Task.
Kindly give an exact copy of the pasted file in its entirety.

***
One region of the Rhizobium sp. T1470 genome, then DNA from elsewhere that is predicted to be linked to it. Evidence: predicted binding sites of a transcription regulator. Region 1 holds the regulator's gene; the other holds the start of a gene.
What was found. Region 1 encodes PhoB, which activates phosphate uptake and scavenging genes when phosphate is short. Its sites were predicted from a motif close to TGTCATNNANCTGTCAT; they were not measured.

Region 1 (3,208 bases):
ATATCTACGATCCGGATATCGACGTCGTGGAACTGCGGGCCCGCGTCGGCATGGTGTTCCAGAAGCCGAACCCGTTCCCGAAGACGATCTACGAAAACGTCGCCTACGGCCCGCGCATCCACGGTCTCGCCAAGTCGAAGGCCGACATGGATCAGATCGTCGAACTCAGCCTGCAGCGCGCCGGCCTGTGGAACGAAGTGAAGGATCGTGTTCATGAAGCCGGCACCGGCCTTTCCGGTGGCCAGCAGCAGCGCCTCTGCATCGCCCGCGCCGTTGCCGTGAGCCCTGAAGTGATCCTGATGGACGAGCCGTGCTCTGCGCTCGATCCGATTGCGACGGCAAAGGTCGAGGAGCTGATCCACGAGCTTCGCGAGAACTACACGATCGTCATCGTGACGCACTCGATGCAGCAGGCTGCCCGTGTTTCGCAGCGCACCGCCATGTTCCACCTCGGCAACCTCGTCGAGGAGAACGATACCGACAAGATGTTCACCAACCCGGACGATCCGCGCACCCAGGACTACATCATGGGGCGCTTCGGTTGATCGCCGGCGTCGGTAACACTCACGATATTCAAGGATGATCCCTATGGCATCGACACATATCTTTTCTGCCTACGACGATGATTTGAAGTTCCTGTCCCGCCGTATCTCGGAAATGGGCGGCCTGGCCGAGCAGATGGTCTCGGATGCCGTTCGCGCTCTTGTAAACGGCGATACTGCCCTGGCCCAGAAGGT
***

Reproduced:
One region of the Rhizobium sp. T1470 genome, then DNA from elsewhere that is predicted to be linked to it. Evidence: predicted binding sites of a transcription regulator. Region 1 holds the regulator's gene; the other holds the start of a gene.
What was found. Region 1 encodes PhoB, which activates phosphate uptake and scavenging genes when phosphate is short. Its sites were predicted from a motif close to TGTCATNNANCTGTCAT; they were not measured.

Region 1 (3,208 bases):
ATATCTACGATCCGGATATCGACGTCGTGGAACTGCGGGCCCGCGTCGGCATGGTGTTCCAGAAGCCGAACCCGTTCCCGAAGACGATCTACGAAAACGTCGCCTACGGCCCGCGCATCCACGGTCTCGCCAAGTCGAAGGCCGACATGGATCAGATCGTCGAACTCAGCCTGCAGCGCGCCGGCCTGTGGAACGAAGTGAAGGATCGTGTTCATGAAGCCGGCACCGGCCTTTCCGGTGGCCAGCAGCAGCGCCTCTGCATCGCCCGCGCCGTTGCCGTGAGCCCTGAAGTGATCCTGATGGACGAGCCGTGCTCTGCGCTCGATCCGATTGCGACGGCAAAGGTCGAGGAGCTGATCCACGAGCTTCGCGAGAACTACACGATCGTCATCGTGACGCACTCGATGCAGCAGGCTGCCCGTGTTTCGCAGCGCACCGCCATGTTCCACCTCGGCAACCTCGTCGAGGAGAACGATACCGACAAGATGTTCACCAACCCGGACGATCCGCGCACCCAGGACTACATCATGGGGCGCTTCGGTTGATCGCCGGCGTCGGTAACACTCACGATATTCAAGGATGATCCCTATGGCATCGACACATATCTTTTCTGCCTACGACGATGATTTGAAGTTCCTGTCCCGCCGTATCTCGGAAATGGGCGGCCTGGCCGAGCAGATGGTCTCGGATGCCGTTCGCGCTCTTGTAAACGGCGATACTGCCCTGGCCCAGAAGGT